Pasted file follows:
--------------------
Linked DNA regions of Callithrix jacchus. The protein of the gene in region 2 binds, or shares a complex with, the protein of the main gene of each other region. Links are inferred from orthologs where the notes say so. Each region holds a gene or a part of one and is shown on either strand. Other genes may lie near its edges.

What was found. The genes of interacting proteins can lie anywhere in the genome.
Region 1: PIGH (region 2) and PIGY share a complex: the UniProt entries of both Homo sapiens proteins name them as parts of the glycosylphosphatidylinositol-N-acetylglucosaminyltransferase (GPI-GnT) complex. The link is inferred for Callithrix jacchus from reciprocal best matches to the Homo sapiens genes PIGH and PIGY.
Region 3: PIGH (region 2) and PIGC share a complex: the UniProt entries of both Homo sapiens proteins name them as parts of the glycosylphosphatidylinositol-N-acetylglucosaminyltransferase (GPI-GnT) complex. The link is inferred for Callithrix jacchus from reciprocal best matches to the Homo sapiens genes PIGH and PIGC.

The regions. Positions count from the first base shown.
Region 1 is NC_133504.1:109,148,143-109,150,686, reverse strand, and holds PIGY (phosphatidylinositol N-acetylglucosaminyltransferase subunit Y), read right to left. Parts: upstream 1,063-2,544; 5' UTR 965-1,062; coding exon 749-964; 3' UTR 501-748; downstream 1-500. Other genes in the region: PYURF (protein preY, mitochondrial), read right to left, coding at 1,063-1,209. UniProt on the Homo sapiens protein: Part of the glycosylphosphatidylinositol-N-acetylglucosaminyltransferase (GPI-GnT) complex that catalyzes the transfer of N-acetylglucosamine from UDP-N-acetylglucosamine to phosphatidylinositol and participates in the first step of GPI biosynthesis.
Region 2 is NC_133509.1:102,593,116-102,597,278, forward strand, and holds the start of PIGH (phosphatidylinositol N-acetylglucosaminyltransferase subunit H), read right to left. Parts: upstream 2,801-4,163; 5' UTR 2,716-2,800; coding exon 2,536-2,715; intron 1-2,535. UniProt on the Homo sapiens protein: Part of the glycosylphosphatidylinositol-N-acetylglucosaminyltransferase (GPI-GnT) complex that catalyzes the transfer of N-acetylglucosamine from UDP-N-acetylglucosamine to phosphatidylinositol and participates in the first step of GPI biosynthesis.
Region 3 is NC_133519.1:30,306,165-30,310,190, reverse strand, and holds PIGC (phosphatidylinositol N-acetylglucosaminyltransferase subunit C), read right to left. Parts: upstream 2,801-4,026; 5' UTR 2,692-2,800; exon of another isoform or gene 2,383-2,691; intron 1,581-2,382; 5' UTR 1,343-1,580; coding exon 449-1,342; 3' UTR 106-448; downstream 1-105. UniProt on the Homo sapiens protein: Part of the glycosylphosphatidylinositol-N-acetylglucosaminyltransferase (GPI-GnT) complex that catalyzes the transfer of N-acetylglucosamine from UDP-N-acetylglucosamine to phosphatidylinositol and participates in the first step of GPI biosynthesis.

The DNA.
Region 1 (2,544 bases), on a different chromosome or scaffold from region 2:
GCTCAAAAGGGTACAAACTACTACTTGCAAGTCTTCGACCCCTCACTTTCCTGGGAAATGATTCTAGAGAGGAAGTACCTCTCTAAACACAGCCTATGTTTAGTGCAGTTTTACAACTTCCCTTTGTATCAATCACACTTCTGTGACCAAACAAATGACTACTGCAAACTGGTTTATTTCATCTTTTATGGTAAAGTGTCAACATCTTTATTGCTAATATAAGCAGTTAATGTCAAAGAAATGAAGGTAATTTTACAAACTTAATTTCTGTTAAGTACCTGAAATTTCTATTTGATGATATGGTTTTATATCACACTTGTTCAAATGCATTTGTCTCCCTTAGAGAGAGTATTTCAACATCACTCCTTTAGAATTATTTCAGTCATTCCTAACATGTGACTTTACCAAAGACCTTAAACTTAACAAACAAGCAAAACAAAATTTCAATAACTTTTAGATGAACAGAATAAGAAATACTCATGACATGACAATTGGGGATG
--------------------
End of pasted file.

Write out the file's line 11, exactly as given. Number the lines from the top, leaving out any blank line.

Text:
GCTCAAAAGGGTACAAACTACTACTTGCAAGTCTTCGACCCCTCACTTTCCTGGGAAATGATTCTAGAGAGGAAGTACCTCTCTAAACACAGCCTATGTTTAGTGCAGTTTTACAACTTCCCTTTGTATCAATCACACTTCTGTGACCAAACAAATGACTACTGCAAACTGGTTTATTTCATCTTTTATGGTAAAGTGTCAACATCTTTATTGCTAATATAAGCAGTTAATGTCAAAGAAATGAAGGTAATTTTACAAACTTAATTTCTGTTAAGTACCTGAAATTTCTATTTGATGATATGGTTTTATATCACACTTGTTCAAATGCATTTGTCTCCCTTAGAGAGAGTATTTCAACATCACTCCTTTAGAATTATTTCAGTCATTCCTAACATGTGACTTTACCAAAGACCTTAAACTTAACAAACAAGCAAAACAAAATTTCAATAACTTTTAGATGAACAGAATAAGAAATACTCATGACATGACAATTGGGGATG